According to information from the BTMA, in 2010, Bangladesh exported 5.2 million bales of cotton, with over 1.1 million bales coming from India, accounting for 22% of the total imports. In 2015, a total of 6.1 million bales were imported, with 2.9 billion bales from India. The following year, India's cotton import volume approached 55%. Currently, the import volume of cotton from India has dropped to 12%.

Even before the Covid-19 pandemic, India was a significant source for Bangladesh's cotton imports. According to statistics from the Bangladesh Bank, during the 2019-20 sales year, the country imported only 25% of its cotton from India. Additionally, 10% came from the United States, and 9% from Australia. Furthermore, 8% was imported from the African countries of Benin, while Burkina Faso and Mali each accounted for 16%. Côte d'Ivoire and Cameroon each exported 5%. Overall, nearly one-third of Bangladesh's cotton imports that sales year came from Africa.

"Bangladesh produces yarns from quality cotton. That's why there's been a constant increase in imports of cotton from Africa and the United States," Mohammad Hatem, Executive Chairman of the Bangladesh Knitwear Manufacturers and Exporters Association (BKMEA), told Bonik Barta.

"This also means that the country is producing yarns and fabrics from better cotton than India. Bangladesh exports clothing produced from these yarns and fabrics worldwide," he added.

Hatem also stated, "In addition to ensuring quality, uninterrupted supply is another important reason for changes in the sources of cotton imports. Most of the cotton produced in China and India is for local consumption. Therefore, India often prohibits cotton exports, leading to frequent trade disruptions. Bangladesh has to deal with these trade barriers frequently."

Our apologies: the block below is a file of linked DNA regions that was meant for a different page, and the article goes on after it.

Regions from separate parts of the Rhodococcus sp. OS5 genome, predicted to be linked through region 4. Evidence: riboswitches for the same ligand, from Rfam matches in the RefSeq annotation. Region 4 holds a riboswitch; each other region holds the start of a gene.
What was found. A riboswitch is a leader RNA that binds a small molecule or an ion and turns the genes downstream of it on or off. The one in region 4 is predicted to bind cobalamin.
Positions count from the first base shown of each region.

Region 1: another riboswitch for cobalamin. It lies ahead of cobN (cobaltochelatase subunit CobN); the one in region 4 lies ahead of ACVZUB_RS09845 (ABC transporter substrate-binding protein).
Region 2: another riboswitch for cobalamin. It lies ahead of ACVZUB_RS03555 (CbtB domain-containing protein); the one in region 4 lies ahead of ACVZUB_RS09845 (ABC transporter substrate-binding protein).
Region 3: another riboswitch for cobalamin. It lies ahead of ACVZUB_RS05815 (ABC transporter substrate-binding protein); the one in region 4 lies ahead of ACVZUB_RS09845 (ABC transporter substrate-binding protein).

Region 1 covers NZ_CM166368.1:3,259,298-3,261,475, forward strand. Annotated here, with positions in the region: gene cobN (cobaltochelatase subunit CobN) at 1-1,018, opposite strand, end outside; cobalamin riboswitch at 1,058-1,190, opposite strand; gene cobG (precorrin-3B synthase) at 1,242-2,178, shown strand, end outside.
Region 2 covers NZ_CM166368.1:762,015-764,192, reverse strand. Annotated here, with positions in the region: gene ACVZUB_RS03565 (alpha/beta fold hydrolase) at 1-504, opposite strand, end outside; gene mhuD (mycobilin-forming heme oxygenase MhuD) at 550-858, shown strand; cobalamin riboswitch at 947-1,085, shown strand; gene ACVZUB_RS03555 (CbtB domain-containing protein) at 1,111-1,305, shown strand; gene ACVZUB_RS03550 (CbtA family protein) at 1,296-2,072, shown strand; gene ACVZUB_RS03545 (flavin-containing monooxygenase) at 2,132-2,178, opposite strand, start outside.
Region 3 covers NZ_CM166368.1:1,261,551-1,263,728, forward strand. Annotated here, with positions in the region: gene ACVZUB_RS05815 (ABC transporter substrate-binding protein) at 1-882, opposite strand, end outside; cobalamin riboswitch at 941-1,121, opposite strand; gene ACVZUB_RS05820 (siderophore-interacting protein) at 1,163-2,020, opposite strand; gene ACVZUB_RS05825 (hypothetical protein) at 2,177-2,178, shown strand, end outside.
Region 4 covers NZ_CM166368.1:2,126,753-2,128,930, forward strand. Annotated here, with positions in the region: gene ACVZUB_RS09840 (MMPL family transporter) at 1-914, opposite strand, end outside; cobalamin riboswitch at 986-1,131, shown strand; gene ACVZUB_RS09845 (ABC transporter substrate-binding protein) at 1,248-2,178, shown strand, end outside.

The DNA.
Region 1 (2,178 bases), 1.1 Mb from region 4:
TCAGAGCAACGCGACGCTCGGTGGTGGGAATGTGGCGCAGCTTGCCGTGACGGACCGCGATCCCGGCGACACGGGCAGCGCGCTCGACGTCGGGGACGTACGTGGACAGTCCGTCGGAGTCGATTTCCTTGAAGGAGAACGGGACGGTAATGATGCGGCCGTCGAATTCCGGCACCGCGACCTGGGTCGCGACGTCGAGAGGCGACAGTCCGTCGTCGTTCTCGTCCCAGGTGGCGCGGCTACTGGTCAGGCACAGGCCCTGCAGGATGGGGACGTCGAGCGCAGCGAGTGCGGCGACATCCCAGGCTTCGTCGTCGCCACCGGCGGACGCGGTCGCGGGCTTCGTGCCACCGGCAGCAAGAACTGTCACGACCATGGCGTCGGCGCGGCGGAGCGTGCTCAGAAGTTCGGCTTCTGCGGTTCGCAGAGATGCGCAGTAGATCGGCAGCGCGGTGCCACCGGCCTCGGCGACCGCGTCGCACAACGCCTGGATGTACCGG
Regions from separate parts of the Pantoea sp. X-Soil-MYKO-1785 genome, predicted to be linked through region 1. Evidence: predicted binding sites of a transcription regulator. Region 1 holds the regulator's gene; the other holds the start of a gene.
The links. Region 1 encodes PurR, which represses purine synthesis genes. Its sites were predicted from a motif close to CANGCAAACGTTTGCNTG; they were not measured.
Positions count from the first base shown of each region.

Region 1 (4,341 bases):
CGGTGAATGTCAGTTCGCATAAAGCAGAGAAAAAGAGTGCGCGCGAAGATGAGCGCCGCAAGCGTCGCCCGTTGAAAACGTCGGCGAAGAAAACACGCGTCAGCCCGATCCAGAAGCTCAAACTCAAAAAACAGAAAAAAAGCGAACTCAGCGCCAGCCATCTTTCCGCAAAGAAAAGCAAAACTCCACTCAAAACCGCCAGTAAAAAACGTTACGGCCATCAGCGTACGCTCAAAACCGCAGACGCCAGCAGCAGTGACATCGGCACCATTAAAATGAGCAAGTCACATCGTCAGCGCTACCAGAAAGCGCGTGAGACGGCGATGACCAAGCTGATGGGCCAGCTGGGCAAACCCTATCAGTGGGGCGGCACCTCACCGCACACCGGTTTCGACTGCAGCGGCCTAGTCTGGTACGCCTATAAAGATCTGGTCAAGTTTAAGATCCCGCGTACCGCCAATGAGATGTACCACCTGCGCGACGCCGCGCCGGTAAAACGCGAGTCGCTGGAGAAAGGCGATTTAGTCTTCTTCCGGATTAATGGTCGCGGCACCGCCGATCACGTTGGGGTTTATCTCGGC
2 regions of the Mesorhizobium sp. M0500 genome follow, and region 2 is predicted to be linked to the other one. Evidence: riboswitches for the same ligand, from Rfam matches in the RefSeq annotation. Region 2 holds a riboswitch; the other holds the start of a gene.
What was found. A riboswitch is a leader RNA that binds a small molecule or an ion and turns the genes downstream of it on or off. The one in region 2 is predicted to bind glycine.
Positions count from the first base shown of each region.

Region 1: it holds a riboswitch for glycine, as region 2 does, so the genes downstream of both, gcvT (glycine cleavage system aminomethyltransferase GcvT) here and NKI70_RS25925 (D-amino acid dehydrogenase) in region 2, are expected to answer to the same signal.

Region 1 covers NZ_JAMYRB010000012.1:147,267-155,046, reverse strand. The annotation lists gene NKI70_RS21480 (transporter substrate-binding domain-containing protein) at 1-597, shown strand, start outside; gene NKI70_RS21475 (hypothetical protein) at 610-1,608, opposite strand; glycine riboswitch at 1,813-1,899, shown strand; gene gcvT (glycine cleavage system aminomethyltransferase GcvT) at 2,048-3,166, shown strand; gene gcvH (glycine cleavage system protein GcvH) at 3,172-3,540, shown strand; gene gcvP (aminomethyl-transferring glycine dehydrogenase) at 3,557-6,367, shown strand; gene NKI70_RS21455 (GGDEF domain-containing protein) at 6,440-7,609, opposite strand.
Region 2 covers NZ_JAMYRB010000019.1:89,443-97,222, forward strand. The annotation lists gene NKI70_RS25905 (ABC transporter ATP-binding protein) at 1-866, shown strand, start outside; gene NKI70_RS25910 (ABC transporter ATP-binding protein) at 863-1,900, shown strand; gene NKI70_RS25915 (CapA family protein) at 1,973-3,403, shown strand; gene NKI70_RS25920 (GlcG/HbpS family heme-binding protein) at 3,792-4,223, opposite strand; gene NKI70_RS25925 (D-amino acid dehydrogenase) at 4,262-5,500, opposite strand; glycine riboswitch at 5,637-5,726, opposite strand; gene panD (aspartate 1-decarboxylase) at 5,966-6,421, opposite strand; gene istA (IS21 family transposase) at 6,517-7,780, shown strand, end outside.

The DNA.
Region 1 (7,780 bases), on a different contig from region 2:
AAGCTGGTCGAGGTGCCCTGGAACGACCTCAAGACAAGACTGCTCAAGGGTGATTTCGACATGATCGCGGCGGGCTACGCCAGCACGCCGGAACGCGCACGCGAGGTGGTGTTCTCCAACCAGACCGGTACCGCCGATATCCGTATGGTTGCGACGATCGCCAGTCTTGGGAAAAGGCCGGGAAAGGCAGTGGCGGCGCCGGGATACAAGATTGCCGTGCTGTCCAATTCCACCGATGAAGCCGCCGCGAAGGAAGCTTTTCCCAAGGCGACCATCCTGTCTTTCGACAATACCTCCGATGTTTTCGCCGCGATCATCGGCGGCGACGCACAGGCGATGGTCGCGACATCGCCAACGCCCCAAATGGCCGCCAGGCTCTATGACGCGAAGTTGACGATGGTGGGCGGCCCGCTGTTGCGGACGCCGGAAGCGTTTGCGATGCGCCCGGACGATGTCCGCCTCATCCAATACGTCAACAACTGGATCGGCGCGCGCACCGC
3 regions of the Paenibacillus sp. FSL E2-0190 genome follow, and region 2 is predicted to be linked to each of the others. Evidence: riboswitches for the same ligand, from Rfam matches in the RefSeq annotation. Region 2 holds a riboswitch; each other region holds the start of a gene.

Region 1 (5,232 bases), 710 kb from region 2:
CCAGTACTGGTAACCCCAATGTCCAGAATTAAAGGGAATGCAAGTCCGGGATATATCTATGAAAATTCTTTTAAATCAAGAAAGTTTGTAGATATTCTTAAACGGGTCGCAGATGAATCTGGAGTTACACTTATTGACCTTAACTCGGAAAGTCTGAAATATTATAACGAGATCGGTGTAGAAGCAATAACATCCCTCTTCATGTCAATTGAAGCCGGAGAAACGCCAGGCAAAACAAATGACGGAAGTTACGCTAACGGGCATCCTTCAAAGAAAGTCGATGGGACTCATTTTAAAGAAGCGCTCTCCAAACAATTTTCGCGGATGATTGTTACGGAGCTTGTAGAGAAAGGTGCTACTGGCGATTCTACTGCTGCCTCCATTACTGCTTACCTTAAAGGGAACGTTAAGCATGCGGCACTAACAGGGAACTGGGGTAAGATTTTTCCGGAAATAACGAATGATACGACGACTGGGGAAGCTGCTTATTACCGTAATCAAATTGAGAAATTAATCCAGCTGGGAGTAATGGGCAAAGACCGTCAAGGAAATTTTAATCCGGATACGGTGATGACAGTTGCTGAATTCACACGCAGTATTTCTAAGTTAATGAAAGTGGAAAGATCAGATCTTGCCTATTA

Bangladesh's yarn and fabric producers claim that the quality of Indian cotton has always been unsatisfactory. Considering standards, Australian cotton ranks first, followed by the United States and Africa, while Indian cotton ranks sixth or seventh. Currently, cotton imports are also made from Brazil, Australia, and the United States. The quality of yarn depends on the quality of cotton, and accordingly, clothing is made. High-end clothing requires cotton from the United States, Brazil, and Africa. If there is demand for Indian cotton, it is limited to the local market.

According to members of the Bangladesh Cotton Association (BCA) entities, there is little price difference between Indian and African cotton. Despite the distance, African cotton is more valued than Indian cotton when considering quality. Moreover, Indian companies often fail to fulfill their promises. Additionally, due to the low quality of cotton, yarns and fabrics made from Indian cotton also pose issues. To avoid these problems, reliance on Indian cotton has been reduced.

Mehdi Ali, Chairman of the BCA, said, "Twenty years ago, Bangladesh imported more cotton from the United States. Subsequently, considering transit time and cost, importers started sourcing from India. There was a demand for high-quality cotton produced in the states of Gujarat and Odisha. If quality is assured and commitments are met, India remains a major source of cotton for Bangladesh."

He also stated, "There are sometimes discrepancies in certificates between Bangladeshi apparel exporters and Indian cotton exporters. Dishonest practices by India in cotton trade have not occurred in other source countries."